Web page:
HERBCo | Monterey Bay Spice Co

Bulk Herbs & Spices

Echinacea (Purp.) Herb Cut & Sifted

Echinacea (Purp.) Herb Cut & Sifted

[ 985 ]
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per 1/4 Pound
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per Pound

Echinacea, commonly known as purple coneflower, has long had a reputation for stimulating the immune system. The dried herb may be added to tea blends or encapsulated, alone or in combination with other herbs, and taken as a dietary supplement. The herb can also be infused in water, alcohol or oil and used to make salves, ointments and creams.

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quick look

information at a glance
approximate cups to one pound12
originunited states
plant part usedaerial part
processingcut & sifted

buying & keeping

general guidelines and tips
storage tipsKeep in a sealed container away from light, heat and moisture.
appearance & aromaFibrous and grass-like, with a fresh scent.


try something new
cosmeticWater and oil infusions of the herb are used in various cosmetic preparations, such as shampoos, body washes and lotions.
culinaryUse in herbal tea blends.

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[ tip: Pair echinacea purpurea herb with nutritious nettle leaf in herbal tea blends.  ~ from Monterey Bay Spice Company ]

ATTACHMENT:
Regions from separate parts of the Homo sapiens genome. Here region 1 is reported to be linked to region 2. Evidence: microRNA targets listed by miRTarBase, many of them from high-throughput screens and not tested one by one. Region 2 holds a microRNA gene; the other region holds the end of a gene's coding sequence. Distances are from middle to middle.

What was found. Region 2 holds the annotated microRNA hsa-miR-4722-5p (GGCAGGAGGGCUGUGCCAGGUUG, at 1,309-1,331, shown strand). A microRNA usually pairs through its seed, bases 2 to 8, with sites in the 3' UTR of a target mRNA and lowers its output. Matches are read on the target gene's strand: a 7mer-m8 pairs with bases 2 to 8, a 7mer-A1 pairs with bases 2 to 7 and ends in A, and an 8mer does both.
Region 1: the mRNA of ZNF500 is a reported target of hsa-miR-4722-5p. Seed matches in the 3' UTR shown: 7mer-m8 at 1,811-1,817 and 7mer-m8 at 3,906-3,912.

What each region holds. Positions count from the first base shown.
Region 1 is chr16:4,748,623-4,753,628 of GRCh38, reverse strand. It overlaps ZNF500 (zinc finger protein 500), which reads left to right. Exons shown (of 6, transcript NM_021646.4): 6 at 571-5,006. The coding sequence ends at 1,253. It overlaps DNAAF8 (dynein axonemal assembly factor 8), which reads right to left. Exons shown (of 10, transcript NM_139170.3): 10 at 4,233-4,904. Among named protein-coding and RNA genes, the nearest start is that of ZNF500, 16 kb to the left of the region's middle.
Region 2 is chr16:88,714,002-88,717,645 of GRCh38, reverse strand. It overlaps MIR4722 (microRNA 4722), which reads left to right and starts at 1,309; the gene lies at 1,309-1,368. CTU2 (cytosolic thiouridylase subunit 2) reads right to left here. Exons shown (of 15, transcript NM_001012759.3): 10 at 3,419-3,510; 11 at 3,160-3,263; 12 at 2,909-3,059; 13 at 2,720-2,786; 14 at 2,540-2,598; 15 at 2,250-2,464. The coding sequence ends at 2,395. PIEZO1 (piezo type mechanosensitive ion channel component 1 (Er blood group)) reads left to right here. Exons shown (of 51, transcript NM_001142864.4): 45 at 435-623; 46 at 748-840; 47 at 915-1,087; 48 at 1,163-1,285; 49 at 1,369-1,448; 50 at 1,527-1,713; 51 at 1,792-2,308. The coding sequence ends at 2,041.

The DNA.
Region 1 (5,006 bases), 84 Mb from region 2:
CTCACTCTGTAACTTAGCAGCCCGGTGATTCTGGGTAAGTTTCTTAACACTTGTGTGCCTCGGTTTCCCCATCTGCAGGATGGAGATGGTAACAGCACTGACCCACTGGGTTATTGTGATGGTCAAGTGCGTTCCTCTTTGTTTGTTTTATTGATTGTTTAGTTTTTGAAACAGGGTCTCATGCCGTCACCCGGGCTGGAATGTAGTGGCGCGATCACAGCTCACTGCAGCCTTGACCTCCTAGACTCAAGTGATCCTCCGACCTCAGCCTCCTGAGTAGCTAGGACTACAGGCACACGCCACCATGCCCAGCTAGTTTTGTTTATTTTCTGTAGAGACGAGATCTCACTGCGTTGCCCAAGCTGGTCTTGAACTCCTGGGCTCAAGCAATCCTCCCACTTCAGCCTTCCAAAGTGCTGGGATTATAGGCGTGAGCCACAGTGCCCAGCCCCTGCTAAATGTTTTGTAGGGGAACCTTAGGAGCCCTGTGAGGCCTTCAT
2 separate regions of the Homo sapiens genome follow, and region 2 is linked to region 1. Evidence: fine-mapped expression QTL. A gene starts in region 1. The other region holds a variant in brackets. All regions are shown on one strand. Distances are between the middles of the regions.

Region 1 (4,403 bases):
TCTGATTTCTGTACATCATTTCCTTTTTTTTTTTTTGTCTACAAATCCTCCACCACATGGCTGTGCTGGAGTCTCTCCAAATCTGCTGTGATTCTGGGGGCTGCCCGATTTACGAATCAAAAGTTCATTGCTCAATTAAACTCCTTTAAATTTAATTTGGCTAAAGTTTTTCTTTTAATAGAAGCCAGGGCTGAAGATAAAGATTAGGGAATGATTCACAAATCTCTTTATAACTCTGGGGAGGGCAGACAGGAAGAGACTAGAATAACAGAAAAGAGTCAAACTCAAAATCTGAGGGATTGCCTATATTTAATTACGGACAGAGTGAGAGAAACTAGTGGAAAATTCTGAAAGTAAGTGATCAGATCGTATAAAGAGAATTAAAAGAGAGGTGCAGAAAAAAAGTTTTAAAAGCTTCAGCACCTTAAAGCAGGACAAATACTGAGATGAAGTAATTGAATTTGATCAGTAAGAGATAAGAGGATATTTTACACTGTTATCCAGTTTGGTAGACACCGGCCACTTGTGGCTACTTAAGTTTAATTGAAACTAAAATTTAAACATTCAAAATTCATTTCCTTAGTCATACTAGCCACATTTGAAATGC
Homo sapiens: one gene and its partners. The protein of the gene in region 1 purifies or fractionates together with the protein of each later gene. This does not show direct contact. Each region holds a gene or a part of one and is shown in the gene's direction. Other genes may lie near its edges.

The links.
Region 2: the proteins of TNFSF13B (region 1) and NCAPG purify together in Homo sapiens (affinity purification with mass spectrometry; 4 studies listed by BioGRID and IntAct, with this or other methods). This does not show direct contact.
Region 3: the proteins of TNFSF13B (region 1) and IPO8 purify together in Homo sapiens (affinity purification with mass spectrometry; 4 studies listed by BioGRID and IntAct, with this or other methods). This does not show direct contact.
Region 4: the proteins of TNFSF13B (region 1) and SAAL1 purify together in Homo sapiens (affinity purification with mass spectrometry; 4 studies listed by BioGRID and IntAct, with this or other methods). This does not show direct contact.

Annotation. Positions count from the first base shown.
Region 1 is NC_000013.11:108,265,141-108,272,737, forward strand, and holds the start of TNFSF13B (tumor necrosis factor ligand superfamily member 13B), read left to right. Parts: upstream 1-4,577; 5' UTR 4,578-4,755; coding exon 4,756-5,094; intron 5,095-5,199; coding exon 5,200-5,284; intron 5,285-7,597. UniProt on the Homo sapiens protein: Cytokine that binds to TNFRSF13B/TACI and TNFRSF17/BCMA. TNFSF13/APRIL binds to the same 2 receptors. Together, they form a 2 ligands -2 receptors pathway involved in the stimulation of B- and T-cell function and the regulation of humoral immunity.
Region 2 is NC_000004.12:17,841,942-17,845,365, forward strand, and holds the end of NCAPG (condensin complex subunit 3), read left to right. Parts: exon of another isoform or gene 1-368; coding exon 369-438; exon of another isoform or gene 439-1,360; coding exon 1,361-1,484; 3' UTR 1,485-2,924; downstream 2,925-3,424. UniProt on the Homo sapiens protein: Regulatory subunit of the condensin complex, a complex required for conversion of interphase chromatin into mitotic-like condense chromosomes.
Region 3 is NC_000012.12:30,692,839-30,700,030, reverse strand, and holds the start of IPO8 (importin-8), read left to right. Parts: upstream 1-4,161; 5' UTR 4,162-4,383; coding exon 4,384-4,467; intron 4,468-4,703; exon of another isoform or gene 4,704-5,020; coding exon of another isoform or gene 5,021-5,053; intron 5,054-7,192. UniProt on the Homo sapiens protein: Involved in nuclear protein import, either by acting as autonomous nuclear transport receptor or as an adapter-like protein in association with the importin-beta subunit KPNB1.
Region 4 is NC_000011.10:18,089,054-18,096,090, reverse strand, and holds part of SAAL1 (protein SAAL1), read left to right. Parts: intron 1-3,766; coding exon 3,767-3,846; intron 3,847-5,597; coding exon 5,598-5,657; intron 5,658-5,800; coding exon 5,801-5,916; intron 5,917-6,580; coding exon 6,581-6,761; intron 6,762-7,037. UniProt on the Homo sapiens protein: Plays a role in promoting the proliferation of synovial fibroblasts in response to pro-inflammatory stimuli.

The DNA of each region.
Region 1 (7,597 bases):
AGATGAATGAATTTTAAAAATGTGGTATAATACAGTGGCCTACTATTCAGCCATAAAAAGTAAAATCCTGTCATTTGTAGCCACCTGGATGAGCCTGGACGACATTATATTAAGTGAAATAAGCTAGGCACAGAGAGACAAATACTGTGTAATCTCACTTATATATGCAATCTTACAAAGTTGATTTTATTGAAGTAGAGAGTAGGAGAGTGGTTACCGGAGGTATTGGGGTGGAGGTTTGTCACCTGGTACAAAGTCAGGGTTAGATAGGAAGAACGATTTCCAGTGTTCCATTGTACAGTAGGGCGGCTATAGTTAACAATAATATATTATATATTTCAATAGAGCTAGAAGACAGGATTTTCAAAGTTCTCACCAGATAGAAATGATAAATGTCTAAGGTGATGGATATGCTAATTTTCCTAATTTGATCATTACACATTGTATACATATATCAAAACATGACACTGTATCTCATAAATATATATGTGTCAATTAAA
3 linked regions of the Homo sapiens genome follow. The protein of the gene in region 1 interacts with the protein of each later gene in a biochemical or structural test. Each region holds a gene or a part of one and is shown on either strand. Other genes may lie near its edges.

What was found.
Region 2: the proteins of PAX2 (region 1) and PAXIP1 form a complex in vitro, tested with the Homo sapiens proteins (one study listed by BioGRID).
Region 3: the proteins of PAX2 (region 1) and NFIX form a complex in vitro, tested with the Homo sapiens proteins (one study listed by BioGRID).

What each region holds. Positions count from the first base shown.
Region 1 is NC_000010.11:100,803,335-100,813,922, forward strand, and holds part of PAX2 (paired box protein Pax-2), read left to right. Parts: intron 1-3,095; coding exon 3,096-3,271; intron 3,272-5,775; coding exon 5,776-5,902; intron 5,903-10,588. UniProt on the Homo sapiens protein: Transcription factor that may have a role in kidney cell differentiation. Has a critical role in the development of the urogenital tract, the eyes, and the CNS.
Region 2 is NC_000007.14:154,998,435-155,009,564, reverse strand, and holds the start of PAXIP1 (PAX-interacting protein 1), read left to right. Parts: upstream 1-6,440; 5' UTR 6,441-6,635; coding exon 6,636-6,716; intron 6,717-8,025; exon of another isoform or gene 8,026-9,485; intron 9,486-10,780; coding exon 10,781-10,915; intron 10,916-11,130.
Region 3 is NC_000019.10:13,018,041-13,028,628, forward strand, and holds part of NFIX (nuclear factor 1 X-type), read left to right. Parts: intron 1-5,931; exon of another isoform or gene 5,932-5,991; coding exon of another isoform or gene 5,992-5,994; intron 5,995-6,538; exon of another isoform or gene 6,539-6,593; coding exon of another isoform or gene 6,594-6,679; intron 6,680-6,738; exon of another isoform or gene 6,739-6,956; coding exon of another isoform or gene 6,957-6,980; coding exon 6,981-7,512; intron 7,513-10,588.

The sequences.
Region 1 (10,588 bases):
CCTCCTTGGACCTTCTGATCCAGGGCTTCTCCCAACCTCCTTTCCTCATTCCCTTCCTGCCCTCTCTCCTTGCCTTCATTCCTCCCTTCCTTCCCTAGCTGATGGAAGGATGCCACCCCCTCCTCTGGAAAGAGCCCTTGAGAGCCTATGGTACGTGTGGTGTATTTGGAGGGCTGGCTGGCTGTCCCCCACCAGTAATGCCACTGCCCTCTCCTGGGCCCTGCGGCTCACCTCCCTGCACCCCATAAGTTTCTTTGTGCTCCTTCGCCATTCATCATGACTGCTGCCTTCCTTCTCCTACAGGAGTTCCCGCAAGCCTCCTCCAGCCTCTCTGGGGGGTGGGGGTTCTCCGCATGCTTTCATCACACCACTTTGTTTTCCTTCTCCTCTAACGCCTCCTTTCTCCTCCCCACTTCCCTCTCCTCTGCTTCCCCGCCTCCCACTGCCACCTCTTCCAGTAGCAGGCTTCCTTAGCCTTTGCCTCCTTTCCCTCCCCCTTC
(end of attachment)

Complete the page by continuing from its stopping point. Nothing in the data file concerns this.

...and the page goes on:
Pair with nutritious nettle leaf in herbal tea blends.

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[ meadowsweet ]
[ tip: Tincture echinacea purpurea herb or infuse in oil with meadowsweet for topical formulations.~ from Monterey Bay Spice Company ]

Tincture or infuse in oil with meadowsweet for topical formulations.

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cut & sifted
echinacea purpurea herb

Fresh, grassy flavor that pairs well with mints, chamomile and other mild herbs.

formulas & recipes

cut & sifted
echinacea purpurea herb

coming soon

what else you should know

cut & sifted
echinacea purpurea herb

Also known as coneflower and snakeroot, Echinacea is a North American perennial herb that is valued as a colorful and stately garden ornamental as well as for its antioxidant compounds in the leaf and root. While the root is most often tinctured, the aerial parts of the plant are typically taken as tea.

Europeans were introduced to the plant in the mid-19th century by various Native American peoples, who used the herb for centuries for various ailments. Although the American Medical Association declared the medicinal use of Echinacea as quackery in 1910, it became one of the most popular herbals in Europe and North American in the 1920s and remains one of the most popular today.

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for educational purposes only

This information has not been evaluated by the Food and Drug Administration.
This information is not intended to diagnose, treat, cure, or prevent any disease.

please be advised: 
you should always consult with your doctor
before making any changes to your diet!!

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